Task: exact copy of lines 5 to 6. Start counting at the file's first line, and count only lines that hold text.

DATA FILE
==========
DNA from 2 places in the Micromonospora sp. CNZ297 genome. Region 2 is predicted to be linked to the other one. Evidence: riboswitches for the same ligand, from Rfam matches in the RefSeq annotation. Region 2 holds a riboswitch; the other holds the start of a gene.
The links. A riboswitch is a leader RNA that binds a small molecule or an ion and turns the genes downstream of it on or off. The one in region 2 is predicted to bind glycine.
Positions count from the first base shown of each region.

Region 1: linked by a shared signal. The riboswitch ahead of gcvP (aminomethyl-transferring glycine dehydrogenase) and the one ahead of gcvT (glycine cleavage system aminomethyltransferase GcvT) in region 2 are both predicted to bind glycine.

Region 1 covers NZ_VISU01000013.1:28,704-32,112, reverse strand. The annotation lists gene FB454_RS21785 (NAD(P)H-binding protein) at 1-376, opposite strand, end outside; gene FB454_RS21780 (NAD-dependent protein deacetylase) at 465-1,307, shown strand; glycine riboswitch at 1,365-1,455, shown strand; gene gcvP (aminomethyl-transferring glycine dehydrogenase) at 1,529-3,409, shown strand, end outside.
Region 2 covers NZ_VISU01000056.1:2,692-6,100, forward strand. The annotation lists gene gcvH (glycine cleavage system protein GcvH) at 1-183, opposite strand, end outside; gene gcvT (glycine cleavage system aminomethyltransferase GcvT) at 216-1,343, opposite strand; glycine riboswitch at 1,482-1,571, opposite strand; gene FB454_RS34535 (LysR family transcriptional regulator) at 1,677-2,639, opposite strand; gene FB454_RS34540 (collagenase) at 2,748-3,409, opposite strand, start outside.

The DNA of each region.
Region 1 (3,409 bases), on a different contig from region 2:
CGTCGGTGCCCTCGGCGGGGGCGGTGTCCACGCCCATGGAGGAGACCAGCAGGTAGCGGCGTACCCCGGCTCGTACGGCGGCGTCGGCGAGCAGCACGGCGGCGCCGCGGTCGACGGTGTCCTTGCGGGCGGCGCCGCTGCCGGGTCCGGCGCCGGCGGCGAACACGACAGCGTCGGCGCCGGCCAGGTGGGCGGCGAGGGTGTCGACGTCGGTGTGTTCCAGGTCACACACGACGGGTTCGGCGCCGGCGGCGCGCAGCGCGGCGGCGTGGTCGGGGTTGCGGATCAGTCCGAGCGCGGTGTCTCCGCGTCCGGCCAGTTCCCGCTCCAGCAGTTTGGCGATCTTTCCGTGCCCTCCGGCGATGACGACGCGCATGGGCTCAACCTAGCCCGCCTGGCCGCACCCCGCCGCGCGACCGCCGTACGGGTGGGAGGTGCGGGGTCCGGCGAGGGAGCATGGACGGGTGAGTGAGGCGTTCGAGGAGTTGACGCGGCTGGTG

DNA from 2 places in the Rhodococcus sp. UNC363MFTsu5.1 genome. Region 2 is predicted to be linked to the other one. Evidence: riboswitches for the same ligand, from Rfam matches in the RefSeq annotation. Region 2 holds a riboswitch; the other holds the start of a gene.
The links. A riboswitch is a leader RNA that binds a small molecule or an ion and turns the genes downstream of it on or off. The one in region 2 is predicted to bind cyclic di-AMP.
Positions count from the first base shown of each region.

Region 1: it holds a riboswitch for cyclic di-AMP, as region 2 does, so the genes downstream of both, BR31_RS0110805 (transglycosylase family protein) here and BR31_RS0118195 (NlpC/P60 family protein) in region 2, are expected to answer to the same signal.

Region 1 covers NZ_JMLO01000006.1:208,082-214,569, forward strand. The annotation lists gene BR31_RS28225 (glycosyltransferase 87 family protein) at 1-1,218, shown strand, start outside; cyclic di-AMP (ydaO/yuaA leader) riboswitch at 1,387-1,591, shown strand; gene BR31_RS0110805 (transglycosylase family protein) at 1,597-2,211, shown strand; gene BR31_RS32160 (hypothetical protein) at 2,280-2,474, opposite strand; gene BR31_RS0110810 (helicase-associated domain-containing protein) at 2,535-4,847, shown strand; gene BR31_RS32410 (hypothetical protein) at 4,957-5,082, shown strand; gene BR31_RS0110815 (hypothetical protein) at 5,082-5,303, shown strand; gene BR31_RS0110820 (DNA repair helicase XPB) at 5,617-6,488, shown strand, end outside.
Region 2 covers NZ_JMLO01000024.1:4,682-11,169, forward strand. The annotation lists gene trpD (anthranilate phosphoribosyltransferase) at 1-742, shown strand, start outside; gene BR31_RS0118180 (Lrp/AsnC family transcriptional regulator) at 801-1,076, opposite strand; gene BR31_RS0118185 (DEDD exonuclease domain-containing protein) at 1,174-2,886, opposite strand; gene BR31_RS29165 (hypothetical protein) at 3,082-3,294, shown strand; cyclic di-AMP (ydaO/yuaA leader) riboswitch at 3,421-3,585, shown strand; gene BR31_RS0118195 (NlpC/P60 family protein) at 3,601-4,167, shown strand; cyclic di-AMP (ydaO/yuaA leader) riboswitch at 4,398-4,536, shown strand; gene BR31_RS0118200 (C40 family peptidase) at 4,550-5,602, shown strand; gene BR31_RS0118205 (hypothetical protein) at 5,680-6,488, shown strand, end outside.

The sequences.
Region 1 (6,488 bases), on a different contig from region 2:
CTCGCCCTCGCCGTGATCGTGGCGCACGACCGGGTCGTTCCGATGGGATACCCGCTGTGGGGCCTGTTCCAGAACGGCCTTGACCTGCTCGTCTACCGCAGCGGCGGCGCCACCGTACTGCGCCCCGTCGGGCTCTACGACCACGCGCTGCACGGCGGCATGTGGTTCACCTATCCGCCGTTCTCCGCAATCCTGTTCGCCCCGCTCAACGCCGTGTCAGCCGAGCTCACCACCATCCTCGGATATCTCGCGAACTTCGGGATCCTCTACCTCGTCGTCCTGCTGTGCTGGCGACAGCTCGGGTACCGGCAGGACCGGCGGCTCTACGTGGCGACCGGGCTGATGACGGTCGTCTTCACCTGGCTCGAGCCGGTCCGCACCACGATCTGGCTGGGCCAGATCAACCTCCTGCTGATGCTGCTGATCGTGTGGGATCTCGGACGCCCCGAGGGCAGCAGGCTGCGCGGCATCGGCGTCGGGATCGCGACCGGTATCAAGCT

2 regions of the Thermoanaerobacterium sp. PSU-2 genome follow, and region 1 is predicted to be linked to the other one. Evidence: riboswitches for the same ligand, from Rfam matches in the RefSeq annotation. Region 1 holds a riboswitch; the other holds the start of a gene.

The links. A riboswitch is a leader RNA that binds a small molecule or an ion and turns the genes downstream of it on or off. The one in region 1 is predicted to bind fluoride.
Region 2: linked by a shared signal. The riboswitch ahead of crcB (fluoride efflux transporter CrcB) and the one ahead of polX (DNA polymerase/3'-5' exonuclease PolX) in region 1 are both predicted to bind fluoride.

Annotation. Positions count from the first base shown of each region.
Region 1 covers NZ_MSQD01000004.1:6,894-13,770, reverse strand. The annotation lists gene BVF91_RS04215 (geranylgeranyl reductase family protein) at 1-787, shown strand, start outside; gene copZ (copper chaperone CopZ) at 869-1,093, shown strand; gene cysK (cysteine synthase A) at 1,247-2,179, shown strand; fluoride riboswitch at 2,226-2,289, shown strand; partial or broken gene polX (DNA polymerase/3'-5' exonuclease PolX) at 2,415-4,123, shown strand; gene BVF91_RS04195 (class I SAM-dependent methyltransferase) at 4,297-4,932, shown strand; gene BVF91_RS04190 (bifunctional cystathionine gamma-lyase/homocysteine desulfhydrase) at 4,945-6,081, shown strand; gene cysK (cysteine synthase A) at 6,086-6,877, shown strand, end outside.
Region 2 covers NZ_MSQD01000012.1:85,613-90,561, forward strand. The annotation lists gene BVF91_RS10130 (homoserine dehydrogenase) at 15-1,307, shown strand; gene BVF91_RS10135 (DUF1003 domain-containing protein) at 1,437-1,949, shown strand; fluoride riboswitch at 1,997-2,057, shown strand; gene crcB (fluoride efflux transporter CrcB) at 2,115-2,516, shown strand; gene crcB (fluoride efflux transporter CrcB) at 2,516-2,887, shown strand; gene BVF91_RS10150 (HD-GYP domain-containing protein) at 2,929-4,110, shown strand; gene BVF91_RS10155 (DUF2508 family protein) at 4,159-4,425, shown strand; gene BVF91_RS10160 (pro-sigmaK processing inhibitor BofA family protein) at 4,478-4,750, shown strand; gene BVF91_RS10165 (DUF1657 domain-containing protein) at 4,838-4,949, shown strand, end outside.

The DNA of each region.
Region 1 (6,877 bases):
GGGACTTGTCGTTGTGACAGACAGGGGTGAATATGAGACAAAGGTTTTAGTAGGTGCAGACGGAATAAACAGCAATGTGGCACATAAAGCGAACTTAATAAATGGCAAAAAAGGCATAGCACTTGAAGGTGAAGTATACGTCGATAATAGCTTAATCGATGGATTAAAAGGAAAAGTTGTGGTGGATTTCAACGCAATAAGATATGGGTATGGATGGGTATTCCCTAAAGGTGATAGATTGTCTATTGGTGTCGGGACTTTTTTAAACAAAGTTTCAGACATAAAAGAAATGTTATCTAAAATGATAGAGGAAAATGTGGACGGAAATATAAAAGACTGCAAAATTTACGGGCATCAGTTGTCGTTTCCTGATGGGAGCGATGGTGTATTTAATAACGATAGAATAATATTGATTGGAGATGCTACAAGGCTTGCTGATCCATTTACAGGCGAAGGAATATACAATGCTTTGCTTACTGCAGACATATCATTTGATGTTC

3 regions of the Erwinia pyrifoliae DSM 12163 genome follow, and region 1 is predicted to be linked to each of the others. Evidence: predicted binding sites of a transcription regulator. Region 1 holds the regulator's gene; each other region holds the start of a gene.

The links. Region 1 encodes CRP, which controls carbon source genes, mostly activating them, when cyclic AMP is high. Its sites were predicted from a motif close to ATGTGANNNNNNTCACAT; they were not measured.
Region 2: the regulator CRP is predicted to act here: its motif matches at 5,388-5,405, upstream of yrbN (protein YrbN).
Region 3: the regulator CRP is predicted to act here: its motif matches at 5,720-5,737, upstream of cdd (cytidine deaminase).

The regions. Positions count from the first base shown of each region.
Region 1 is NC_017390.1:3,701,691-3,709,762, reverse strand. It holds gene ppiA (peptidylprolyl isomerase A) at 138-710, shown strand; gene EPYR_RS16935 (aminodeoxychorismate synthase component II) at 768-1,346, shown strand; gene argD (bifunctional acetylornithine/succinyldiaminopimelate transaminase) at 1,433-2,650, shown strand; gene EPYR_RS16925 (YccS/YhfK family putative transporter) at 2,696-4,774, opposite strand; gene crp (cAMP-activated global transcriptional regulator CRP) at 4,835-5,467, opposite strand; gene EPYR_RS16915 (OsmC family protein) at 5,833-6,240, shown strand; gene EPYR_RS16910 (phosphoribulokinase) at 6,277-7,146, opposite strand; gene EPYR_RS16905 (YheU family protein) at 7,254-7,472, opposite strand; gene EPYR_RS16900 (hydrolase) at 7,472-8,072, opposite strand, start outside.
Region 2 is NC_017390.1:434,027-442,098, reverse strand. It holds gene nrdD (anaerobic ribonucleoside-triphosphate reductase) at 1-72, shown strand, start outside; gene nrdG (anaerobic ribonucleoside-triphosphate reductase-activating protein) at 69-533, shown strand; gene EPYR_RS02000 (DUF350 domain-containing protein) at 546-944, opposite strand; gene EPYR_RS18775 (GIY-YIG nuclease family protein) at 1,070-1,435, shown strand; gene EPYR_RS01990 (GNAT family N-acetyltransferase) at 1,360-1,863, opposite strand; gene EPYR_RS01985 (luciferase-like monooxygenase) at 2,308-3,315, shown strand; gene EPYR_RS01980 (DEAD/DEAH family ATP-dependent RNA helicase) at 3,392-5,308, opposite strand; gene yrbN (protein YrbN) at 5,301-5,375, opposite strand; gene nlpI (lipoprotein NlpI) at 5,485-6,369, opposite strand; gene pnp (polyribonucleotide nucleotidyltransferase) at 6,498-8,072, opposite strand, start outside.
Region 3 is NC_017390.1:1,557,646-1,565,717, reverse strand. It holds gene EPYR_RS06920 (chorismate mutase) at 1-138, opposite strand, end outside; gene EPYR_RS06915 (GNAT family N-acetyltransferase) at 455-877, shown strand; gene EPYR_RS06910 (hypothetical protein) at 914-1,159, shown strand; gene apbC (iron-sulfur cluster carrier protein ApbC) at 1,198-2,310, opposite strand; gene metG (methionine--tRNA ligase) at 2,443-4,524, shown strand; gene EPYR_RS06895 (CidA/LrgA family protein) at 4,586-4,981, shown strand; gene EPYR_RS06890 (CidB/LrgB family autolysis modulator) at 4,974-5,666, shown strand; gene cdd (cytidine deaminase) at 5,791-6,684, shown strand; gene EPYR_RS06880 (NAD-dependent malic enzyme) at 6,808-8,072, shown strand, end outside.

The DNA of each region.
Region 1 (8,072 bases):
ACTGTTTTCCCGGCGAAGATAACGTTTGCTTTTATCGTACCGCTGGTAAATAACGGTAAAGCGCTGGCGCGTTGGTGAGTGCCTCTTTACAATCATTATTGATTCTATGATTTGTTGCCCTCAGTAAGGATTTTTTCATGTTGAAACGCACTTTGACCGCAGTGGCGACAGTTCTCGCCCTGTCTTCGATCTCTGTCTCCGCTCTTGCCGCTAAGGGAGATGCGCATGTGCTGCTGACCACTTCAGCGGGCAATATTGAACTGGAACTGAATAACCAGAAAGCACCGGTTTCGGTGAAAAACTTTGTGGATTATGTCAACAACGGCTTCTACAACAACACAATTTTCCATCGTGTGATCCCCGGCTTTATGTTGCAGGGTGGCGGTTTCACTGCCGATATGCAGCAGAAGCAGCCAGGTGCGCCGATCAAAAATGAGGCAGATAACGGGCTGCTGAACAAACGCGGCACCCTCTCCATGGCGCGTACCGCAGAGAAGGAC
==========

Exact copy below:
Region 1 covers NZ_VISU01000013.1:28,704-32,112, reverse strand. The annotation lists gene FB454_RS21785 (NAD(P)H-binding protein) at 1-376, opposite strand, end outside; gene FB454_RS21780 (NAD-dependent protein deacetylase) at 465-1,307, shown strand; glycine riboswitch at 1,365-1,455, shown strand; gene gcvP (aminomethyl-transferring glycine dehydrogenase) at 1,529-3,409, shown strand, end outside.
Region 2 covers NZ_VISU01000056.1:2,692-6,100, forward strand. The annotation lists gene gcvH (glycine cleavage system protein GcvH) at 1-183, opposite strand, end outside; gene gcvT (glycine cleavage system aminomethyltransferase GcvT) at 216-1,343, opposite strand; glycine riboswitch at 1,482-1,571, opposite strand; gene FB454_RS34535 (LysR family transcriptional regulator) at 1,677-2,639, opposite strand; gene FB454_RS34540 (collagenase) at 2,748-3,409, opposite strand, start outside.